How zinc supplementation prevents Viral replication in covid-19 patients

Covid-19 is a systemic disease that affects the lungs and multiple organs and tissues. It is transmitted, rapidly from one person to another in close proximity, through contact with virus laden aerosols discharged in coughs and sneezes. Most affected patients die as a result of acute respiratory distress syndrome.

There are several variants of Covid-19, but the Alpha, Delta, and Omicron variants are most widely spread with severe health breakdown.


Symptoms Of Covid-19

The symptoms of covid-19 are similar to those of normal cold and flu. They are:

  • High temperature or chills
  • Continuous cough
  • Change in the sense of smell and taste
  • Short breath
  • Feeling of tiredness
  • Headache and body pains


Viral Life Cycle And Cell Invasion Of Covid-19

Once the virus gained entrance into the host body, it binds to host receptors and enters the host cells through endocytosis or membrane fusion. The virus is made up of for structural proteins, which are the,

  • Spike (S) protein
  • Membrane (M) protein
  • Envelope (E) protein
  • Nucleocapsid (N) protein

The S protein protrudes from the viral surface and is the most important viral protein for host attachment and penetration. It is composed of two functional subunits (S1 and S2). The S1 is responsible for viral binding to the host cell receptor, angiotensin-converting enzyme 2 (ACE-2) and the S2 subunit plays a role in the fusion of viral and host cellular membranes.


Corona Virus Undergoes Two-step Protease Cleavage After Activation

After binding to the ACE-2, the S protein undergoes activation through a two-step protease cleavage. The first cleavage is for priming at the S1/S2 cleavage site. The second cleavage activation occurs at a position adjacent to a fusion peptide within S2 subunit. Thus, the initial cleavage is for stabilization of S2 subunit while the second cleavage is activates the S protein and causes a conformational change that leads to viral and host cell membrane fusion.

Once the virus has gained entrance into the host cell, it undergoes viral replication and formation of a negative strand RNA by the pre-existing single-stranded positive RNA through RNA polymerase activity. The negative stranded RNA newly formed starts to produce new strands of positive RNAs, which then synthesize new proteins in the cytoplasm.

The viral N protein now binds the new genomic RNA and the M protein facilitates its integration to the cellular endoplasmic reticulum (ER). The newly formed nucleocapsids are then enclosed in the ER membrane and transported to the lumen. From the lumen, it is transported through Golgi vesicles to the cell membrane and then, through exocytosis to the extracellular space. The new viral particles are now ready to infect the next epithelia cell.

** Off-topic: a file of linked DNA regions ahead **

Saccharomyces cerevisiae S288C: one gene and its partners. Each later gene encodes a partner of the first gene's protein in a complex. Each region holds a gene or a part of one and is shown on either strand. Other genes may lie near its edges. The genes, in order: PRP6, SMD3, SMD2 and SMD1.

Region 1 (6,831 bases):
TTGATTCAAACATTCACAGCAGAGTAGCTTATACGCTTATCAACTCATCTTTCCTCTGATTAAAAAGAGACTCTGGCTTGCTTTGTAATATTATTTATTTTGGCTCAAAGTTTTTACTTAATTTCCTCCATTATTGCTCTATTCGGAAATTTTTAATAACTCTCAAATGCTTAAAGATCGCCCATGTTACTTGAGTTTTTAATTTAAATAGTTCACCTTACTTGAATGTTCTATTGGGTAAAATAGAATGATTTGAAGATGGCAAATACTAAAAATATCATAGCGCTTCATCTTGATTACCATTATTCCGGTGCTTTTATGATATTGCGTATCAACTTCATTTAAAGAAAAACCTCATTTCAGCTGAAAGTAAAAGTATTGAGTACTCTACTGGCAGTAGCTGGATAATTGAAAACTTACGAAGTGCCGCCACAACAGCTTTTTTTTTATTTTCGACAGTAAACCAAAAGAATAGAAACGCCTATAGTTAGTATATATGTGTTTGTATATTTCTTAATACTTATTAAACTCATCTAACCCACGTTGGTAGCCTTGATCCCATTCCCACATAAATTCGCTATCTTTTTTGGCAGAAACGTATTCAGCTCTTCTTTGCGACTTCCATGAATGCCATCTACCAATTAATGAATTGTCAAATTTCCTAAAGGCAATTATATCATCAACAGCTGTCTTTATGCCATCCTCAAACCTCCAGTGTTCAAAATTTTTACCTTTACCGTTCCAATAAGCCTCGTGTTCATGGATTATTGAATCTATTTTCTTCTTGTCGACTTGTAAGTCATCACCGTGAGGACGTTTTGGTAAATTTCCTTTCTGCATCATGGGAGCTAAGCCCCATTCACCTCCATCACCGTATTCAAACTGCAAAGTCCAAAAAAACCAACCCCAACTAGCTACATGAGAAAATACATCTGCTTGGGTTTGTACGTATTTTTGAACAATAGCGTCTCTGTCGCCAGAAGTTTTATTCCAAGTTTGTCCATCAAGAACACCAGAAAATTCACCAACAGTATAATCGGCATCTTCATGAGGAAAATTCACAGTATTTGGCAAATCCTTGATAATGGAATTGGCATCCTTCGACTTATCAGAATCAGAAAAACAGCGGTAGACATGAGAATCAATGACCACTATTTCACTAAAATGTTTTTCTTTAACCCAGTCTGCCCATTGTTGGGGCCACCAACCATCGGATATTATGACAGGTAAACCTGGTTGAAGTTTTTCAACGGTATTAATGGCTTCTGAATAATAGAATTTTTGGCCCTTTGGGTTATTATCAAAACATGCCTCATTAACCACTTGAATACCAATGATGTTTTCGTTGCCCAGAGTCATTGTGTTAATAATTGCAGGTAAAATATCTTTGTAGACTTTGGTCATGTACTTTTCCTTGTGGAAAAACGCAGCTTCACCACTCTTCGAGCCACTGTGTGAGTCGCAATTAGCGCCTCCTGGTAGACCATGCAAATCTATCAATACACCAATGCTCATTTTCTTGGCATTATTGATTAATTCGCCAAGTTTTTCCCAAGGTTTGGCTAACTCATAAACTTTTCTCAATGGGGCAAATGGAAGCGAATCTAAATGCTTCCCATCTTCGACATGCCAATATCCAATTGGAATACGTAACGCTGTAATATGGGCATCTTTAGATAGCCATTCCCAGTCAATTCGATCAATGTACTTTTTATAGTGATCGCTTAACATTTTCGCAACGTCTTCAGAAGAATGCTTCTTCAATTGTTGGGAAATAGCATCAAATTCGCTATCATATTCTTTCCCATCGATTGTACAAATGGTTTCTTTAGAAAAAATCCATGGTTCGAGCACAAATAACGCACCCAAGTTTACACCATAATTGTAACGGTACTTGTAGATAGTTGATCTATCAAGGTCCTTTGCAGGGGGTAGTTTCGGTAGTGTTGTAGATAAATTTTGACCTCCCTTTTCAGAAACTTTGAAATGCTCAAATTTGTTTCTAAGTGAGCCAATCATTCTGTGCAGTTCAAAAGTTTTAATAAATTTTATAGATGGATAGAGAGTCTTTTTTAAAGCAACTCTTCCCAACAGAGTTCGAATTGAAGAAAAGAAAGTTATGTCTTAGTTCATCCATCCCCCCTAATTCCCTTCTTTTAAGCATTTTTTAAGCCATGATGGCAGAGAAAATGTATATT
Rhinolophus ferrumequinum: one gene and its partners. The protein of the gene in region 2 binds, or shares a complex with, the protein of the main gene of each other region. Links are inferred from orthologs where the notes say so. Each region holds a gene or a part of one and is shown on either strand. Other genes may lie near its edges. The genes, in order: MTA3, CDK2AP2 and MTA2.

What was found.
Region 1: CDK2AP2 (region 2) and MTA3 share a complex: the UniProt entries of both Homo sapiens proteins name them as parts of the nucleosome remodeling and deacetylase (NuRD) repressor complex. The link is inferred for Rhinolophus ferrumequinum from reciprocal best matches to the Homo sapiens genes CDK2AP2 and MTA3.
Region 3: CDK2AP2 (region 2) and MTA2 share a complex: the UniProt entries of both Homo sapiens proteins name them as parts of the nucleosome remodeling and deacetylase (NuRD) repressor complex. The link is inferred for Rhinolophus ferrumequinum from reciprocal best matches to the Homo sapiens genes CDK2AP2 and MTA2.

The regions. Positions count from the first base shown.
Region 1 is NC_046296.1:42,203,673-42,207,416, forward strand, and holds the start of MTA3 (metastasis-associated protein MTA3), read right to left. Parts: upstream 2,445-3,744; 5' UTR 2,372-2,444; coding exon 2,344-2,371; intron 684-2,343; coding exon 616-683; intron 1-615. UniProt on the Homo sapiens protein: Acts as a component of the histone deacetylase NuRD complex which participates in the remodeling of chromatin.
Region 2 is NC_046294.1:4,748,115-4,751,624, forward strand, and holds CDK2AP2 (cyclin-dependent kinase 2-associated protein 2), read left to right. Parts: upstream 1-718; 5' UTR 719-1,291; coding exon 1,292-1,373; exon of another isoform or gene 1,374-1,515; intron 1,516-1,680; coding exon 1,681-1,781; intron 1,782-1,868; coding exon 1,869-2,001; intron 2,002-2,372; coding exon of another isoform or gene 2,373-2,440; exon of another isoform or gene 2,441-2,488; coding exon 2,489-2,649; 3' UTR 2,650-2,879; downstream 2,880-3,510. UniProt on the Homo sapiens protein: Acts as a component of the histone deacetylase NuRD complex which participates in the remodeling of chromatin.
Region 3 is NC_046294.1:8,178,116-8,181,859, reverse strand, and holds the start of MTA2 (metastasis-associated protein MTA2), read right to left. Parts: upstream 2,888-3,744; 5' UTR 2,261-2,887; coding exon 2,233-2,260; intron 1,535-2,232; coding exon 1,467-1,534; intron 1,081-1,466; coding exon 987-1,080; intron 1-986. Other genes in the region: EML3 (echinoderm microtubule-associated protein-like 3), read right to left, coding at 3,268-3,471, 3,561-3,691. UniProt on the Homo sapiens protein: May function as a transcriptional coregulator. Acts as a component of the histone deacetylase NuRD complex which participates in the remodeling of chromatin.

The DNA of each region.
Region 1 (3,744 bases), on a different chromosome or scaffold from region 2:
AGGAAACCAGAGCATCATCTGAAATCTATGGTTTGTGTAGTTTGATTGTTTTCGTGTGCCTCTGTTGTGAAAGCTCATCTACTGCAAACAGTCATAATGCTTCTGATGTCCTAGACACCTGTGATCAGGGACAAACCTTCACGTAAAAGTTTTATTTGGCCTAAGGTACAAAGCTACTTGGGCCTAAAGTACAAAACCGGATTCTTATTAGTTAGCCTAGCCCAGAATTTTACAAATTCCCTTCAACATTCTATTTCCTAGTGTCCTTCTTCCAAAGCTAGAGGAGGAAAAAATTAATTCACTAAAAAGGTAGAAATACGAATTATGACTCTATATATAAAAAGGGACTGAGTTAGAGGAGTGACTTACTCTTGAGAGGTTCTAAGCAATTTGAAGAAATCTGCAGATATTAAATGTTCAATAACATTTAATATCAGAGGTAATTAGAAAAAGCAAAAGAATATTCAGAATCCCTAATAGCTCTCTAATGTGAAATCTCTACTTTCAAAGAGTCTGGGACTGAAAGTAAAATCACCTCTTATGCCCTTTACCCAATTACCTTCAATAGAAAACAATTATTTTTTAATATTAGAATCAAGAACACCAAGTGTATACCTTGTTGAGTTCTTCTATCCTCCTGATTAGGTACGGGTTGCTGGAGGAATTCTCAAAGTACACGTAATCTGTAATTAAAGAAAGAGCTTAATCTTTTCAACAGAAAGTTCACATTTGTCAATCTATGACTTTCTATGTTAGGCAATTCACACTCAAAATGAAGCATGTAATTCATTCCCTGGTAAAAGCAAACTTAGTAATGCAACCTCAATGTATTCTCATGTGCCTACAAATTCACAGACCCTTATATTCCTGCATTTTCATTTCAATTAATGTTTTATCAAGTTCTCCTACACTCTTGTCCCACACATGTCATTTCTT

How Does Zinc Protect The Body From Entering Of The Virus?

When an individual is infected with coronavirus, the virus first targets the epithelium and ciliary dyskinesia for damage, thereby impairing mucocilia clearance. But zinc supplementation increases ciliary beat frequencies and thereby improves ciliary clearance of viral particles. The improved ciliary clearance also reduces bacterial infection.


How Does Zinc Directly Inhibit Viral Replication?

At first, zinc prevents viral fusion with the host membrane, decreases the viral polymerase functions, impairs the protein translation and processing and blocks viral particle release. It also destabilizes the viral envelope. When supplemented with a small concentration of the zinc ionophores pyrithione or hinokitol, zinc decreases viral RNA synthesis by directly inhibiting the RNA-dependent RNA polymerase of the virus.



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Benefits of Zinc in Sexual Functions

What is Zinc?

Zinc, though beneficial for men’s sexual health, is a chemical element with an atomic number 30 and represented by the symbol, Zn. It is slightly brittle at room temperature and has a silvery-grayish appearance when oxidation is removed.